The new ASP.NET website
We launched a major refresh of the ASP.NET website today. It was really exciting to be a part of the update process, working with lots of very talented people including Scott Guthrie and Scott Hanselman. It’s a pretty major update, including:
- New site-wide design
- Redesigned Home page and Getting Started sections which streamline the experience for those who are new to ASP.NET
- Revised and updated content areas for both ASP.NET Web Forms and MVC
- Reviewed, re-categorized, and where appropriate, archived tutorial and video content. That was a pretty major undertaking, as some of that content had been around since ASP.NET 2.0
As you’d expect, Scott Hanselman has a great overview of what’s changed site-wide, but I’d like to highlight a few areas I was most involved with – the MVC Content area and a major update to the Community Projects / Open Source page.
The ASP.NET MVC section was the new kid on the block on the ASP.NET website, so the asp.net/mvc page had less of a visual change than many of the other top-level pages. A lot of the work was in streamlining and prioritizing content, so you can (hopefully) find what you want faster, and there are new video introductions like Scott’s How Best To Learn ASP.NET MVC.
Here’s what it used to look like – content links on top, blog posts on the bottom, book links on the right.
In addition to cleaning up and updating the top content, we merged in the top asp.net/mvc/learn content now, and moved the blog content to the community page. This should increase the content relevance and point you towards more video / tutorial content by topic.
We made substantial changes to asp.net/mvc/learn. The previous page hit you with a wall of text and links, and the sub-pages were more of the same. It was a lot of information, but it wasn’t really categorized or prioritized in a way that helped you find what you were looking for. I reviewed literally hundreds of pages of content (video and tutorial) to categorize, pick the top content to feature on top level pages, and find outdated content that should be archived.
Here’s how the asp.net/mvc/learn page used to look:
Now that we’ve got the categories links on the asp.net/mvc page, they link to specific focus areas, like this asp.net/mvc/fundamentals page:
Keeping in mind that ASP.NET MVC 2 is due out soon, you should expect more changes here. For instance, I’ve been working hard on a new tutorial project with Scott Guthrie that will be finished soon, and I’ll be publishing a series of videos and tutorial articles covering that.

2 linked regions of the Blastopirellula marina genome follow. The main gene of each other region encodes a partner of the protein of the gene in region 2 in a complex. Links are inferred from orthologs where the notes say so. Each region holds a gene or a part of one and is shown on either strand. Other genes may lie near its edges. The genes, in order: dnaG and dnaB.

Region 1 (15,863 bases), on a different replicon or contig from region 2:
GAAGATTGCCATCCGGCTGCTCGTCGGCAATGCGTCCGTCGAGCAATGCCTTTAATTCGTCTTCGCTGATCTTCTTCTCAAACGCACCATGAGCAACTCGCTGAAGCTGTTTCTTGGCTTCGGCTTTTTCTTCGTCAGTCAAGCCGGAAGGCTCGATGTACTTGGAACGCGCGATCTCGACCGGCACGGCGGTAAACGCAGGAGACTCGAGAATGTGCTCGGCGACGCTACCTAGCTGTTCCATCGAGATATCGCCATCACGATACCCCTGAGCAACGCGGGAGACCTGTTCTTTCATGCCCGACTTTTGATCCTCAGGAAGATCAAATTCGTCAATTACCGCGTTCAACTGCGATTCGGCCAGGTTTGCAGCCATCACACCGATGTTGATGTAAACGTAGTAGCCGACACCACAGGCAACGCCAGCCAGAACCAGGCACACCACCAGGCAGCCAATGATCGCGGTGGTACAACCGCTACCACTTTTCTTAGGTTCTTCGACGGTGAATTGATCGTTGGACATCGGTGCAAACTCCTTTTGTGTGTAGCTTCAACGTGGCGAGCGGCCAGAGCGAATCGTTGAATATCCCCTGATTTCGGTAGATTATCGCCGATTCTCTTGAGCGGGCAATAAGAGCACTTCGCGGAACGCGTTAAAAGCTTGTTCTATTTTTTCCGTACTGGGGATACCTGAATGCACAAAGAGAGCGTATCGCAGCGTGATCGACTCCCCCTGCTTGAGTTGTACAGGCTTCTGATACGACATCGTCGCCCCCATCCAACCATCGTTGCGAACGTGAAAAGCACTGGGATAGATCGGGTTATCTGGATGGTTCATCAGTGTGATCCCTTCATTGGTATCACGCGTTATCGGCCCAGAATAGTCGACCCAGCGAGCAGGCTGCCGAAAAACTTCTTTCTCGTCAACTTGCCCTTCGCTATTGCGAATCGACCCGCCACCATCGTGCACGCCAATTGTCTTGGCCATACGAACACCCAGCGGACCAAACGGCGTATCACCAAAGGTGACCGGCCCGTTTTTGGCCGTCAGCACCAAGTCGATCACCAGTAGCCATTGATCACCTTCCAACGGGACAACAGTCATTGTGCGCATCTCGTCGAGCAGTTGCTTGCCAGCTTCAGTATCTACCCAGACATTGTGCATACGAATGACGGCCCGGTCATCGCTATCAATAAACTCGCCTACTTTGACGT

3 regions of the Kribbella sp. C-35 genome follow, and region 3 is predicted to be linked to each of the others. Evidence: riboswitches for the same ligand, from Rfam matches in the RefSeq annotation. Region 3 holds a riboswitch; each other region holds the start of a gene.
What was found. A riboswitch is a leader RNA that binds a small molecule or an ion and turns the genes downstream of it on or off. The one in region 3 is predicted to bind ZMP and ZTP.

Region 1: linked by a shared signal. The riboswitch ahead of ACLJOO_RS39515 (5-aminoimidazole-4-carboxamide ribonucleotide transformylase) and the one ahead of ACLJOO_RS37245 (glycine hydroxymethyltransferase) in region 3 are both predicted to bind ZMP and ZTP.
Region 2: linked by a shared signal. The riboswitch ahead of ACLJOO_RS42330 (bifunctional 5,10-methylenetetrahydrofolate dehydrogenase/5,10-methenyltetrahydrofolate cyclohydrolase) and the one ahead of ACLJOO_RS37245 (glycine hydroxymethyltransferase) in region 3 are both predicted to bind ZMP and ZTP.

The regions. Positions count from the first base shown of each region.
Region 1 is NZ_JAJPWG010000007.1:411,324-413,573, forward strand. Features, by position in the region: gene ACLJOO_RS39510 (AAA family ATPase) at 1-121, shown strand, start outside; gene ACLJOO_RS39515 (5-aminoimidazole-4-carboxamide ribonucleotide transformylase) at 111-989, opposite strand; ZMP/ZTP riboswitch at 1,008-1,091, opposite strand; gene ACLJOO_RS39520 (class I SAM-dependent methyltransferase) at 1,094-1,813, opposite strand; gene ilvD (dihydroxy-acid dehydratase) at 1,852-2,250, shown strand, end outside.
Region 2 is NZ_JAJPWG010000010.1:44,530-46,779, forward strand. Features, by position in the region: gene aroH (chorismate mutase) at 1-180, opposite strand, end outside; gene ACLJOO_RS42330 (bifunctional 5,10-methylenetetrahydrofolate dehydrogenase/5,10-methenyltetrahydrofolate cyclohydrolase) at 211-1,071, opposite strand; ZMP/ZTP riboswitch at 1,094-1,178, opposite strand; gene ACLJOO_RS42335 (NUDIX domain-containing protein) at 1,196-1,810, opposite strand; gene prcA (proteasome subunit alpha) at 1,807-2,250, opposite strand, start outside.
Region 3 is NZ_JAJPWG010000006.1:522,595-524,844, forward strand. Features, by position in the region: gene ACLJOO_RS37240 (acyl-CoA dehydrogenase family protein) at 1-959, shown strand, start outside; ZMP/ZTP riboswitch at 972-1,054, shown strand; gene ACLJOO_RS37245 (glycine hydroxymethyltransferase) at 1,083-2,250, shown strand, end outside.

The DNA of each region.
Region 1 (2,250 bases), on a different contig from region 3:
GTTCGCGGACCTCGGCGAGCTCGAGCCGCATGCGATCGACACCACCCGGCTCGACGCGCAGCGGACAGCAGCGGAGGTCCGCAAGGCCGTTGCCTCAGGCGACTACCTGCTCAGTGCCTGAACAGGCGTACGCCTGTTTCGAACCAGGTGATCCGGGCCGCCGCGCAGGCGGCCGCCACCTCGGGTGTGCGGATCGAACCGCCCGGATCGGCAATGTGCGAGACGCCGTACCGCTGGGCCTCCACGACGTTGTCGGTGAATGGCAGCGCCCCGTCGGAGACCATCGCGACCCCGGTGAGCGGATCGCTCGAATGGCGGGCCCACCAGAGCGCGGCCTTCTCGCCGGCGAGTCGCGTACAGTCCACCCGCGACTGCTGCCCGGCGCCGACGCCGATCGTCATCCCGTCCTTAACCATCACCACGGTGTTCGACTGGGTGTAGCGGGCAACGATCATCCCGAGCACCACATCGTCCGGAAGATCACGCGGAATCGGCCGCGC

The new Open Source / Community Projects Page
Honestly, I’m most excited about one page in the site: the Open Source ASP.NET projects page. I got to run with this one, gathering input from a lot of open sourcey folks at Microsoft, compiling tons of links and project descriptions, and working with project owners when they didn’t have a published “Twitter pitch” description of their site published.
This page is not beautiful – it’s a long list of links and text. We’ve got some future changes to the site that will help us with the presentation, but as it is now, I’ll admit that it’s not a beautiful webpage.
And yet, it’s a thing of beauty. It made my day to see this kind of thing on Twitter: “Wow, an official Microsoft website listing open source tools for .NET. Didn’t think I’d see the day.” There’s a great open source community around ASP.NET open source, and it’s great to get the word out. This kind of thing is what the ASP.NET community is all about.
Yes, this kind of effort is fraught with peril. There are tons of .NET open source projects out there, how do we manage the list, adding relevant projects and keeping them updated as they change names every week (oh, you silly open source folk, you)? I’m still figuring that out. I was warned this would be a challenge, and I accept it wholeheartedly, because it’s important. The alternative – not doing the page because it’s hard – is much worse.
Let me know if I missed any that you think are important. I can’t add every project to the list, or it’ll grow large and useless, but I do want to make sure we capture a good sample.
Note: I put a lot of work into this page, but it wouldn’t have been part of this release without Terri Morton’s help. She really saw the value in it and helped push it through when it really could have slipped from this release – thanks, Terri!
Is the site perfect? No, it’s not. But I hope you’ll agree that it’s a lot better. We’ve got a lot more planned for this year, and this is the first step.